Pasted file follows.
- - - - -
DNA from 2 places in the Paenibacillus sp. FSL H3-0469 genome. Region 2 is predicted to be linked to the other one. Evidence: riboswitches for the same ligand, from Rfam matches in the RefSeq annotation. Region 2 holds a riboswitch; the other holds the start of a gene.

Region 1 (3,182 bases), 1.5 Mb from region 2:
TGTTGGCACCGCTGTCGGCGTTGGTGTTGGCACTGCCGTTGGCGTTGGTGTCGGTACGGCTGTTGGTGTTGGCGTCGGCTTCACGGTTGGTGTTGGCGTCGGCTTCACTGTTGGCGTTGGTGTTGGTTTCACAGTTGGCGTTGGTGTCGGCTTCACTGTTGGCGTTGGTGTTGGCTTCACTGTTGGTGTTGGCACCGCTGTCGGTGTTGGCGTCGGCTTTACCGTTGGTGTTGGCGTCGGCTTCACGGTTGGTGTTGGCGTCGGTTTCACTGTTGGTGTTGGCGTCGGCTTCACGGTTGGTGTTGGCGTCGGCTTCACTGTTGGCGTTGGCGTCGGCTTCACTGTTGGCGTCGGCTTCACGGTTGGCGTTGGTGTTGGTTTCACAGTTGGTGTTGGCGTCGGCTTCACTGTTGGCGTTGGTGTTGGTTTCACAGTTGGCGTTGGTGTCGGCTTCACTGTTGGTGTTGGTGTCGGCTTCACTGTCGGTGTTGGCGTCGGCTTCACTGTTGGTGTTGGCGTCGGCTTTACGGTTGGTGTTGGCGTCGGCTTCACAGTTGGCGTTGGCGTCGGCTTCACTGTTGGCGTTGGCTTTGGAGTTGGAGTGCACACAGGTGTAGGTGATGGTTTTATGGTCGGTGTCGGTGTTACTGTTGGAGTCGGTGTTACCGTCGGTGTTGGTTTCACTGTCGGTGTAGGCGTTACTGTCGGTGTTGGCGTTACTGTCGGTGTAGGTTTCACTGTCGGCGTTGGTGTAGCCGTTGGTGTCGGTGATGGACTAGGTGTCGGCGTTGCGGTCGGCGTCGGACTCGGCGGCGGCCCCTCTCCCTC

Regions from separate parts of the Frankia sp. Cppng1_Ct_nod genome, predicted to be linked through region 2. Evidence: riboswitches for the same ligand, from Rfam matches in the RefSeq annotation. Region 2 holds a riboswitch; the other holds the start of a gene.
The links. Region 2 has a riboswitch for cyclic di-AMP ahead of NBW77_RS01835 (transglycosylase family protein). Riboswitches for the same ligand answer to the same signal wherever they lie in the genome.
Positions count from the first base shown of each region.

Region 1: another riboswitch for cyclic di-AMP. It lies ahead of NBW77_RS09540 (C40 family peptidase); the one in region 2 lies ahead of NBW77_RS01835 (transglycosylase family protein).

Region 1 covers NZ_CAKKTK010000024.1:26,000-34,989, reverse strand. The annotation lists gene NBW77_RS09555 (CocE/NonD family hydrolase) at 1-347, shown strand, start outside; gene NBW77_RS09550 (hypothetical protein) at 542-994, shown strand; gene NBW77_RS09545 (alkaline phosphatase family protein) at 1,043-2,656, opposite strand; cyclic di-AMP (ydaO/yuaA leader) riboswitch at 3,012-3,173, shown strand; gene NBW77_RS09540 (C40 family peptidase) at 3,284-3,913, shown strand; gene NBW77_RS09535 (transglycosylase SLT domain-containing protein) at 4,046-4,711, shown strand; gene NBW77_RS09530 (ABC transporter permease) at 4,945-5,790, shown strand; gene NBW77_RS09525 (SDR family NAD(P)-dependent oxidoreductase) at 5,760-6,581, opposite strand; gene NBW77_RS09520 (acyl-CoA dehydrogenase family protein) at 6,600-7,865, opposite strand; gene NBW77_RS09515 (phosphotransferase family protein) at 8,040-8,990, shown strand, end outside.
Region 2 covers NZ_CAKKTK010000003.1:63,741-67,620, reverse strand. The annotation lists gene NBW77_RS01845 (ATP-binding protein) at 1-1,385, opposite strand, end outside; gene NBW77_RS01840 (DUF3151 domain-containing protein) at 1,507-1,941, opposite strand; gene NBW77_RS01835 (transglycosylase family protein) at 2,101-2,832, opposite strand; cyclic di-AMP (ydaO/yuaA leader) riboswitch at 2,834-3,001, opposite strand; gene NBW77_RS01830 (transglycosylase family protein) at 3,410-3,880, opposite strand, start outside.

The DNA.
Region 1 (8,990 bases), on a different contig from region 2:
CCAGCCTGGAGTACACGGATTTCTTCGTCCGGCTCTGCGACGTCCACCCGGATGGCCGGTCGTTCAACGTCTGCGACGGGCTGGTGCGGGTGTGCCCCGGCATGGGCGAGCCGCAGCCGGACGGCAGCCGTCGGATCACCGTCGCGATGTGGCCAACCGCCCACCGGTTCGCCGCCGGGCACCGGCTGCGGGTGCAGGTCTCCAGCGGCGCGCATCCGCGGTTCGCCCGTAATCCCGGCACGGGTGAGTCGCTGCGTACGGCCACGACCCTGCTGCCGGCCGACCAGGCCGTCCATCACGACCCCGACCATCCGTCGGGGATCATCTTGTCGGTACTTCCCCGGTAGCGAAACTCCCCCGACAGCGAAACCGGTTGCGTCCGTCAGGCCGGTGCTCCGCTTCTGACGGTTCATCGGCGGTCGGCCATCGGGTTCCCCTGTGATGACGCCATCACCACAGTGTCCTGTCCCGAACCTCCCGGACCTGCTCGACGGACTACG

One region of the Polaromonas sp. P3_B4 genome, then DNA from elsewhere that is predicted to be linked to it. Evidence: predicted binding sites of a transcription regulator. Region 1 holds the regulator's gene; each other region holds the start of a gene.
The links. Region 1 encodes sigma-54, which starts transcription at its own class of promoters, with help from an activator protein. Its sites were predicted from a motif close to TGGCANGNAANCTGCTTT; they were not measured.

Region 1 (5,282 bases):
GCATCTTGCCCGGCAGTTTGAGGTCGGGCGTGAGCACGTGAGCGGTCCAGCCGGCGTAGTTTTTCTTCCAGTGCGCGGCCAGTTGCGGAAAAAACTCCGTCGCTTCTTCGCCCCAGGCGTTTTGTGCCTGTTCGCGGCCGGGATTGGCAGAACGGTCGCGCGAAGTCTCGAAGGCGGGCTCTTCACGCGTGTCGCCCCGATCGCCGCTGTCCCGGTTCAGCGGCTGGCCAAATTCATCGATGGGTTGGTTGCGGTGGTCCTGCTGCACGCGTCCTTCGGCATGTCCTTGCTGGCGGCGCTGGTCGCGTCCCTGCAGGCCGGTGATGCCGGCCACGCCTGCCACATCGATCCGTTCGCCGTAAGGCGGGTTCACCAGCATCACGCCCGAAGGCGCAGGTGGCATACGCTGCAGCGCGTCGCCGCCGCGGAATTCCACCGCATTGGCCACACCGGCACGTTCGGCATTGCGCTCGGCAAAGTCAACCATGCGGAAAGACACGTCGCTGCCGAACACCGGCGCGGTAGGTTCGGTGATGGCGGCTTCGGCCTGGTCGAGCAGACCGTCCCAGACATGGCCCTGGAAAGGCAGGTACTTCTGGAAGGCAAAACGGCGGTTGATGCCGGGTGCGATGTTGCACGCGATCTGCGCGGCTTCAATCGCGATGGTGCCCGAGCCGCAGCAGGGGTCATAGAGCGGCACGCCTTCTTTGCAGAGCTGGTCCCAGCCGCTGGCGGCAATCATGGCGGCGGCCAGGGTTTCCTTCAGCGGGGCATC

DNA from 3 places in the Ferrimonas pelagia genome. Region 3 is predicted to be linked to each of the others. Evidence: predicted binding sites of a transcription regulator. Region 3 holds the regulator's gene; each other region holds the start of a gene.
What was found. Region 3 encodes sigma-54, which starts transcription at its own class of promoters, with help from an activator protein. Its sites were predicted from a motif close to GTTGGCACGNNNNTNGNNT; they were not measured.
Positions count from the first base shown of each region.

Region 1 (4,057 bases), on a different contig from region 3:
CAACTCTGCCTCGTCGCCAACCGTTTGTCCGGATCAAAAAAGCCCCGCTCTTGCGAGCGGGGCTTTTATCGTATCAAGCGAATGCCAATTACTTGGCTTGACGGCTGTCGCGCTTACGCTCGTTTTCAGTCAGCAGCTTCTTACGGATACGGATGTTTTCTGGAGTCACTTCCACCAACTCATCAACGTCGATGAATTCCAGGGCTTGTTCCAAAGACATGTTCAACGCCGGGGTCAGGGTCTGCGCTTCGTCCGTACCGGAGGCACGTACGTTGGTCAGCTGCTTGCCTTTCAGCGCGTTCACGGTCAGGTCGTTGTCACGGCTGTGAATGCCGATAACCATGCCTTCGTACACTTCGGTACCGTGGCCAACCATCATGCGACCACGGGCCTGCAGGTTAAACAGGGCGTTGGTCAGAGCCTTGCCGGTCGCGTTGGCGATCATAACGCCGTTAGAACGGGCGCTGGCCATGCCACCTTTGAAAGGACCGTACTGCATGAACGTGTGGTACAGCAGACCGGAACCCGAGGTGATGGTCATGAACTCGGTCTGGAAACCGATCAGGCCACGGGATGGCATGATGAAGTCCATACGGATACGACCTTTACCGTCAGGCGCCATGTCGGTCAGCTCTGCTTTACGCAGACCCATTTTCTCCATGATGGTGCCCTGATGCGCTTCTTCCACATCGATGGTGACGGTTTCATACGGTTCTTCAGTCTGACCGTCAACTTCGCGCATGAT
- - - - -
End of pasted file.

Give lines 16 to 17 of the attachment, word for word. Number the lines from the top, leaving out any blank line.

GCATCTTGCCCGGCAGTTTGAGGTCGGGCGTGAGCACGTGAGCGGTCCAGCCGGCGTAGTTTTTCTTCCAGTGCGCGGCCAGTTGCGGAAAAAACTCCGTCGCTTCTTCGCCCCAGGCGTTTTGTGCCTGTTCGCGGCCGGGATTGGCAGAACGGTCGCGCGAAGTCTCGAAGGCGGGCTCTTCACGCGTGTCGCCCCGATCGCCGCTGTCCCGGTTCAGCGGCTGGCCAAATTCATCGATGGGTTGGTTGCGGTGGTCCTGCTGCACGCGTCCTTCGGCATGTCCTTGCTGGCGGCGCTGGTCGCGTCCCTGCAGGCCGGTGATGCCGGCCACGCCTGCCACATCGATCCGTTCGCCGTAAGGCGGGTTCACCAGCATCACGCCCGAAGGCGCAGGTGGCATACGCTGCAGCGCGTCGCCGCCGCGGAATTCCACCGCATTGGCCACACCGGCACGTTCGGCATTGCGCTCGGCAAAGTCAACCATGCGGAAAGACACGTCGCTGCCGAACACCGGCGCGGTAGGTTCGGTGATGGCGGCTTCGGCCTGGTCGAGCAGACCGTCCCAGACATGGCCCTGGAAAGGCAGGTACTTCTGGAAGGCAAAACGGCGGTTGATGCCGGGTGCGATGTTGCACGCGATCTGCGCGGCTTCAATCGCGATGGTGCCCGAGCCGCAGCAGGGGTCATAGAGCGGCACGCCTTCTTTGCAGAGCTGGTCCCAGCCGCTGGCGGCAATCATGGCGGCGGCCAGGGTTTCCTTCAGCGGGGCATC

DNA from 3 places in the Ferrimonas pelagia genome. Region 3 is predicted to be linked to each of the others. Evidence: predicted binding sites of a transcription regulator. Region 3 holds the regulator's gene; each other region holds the start of a gene.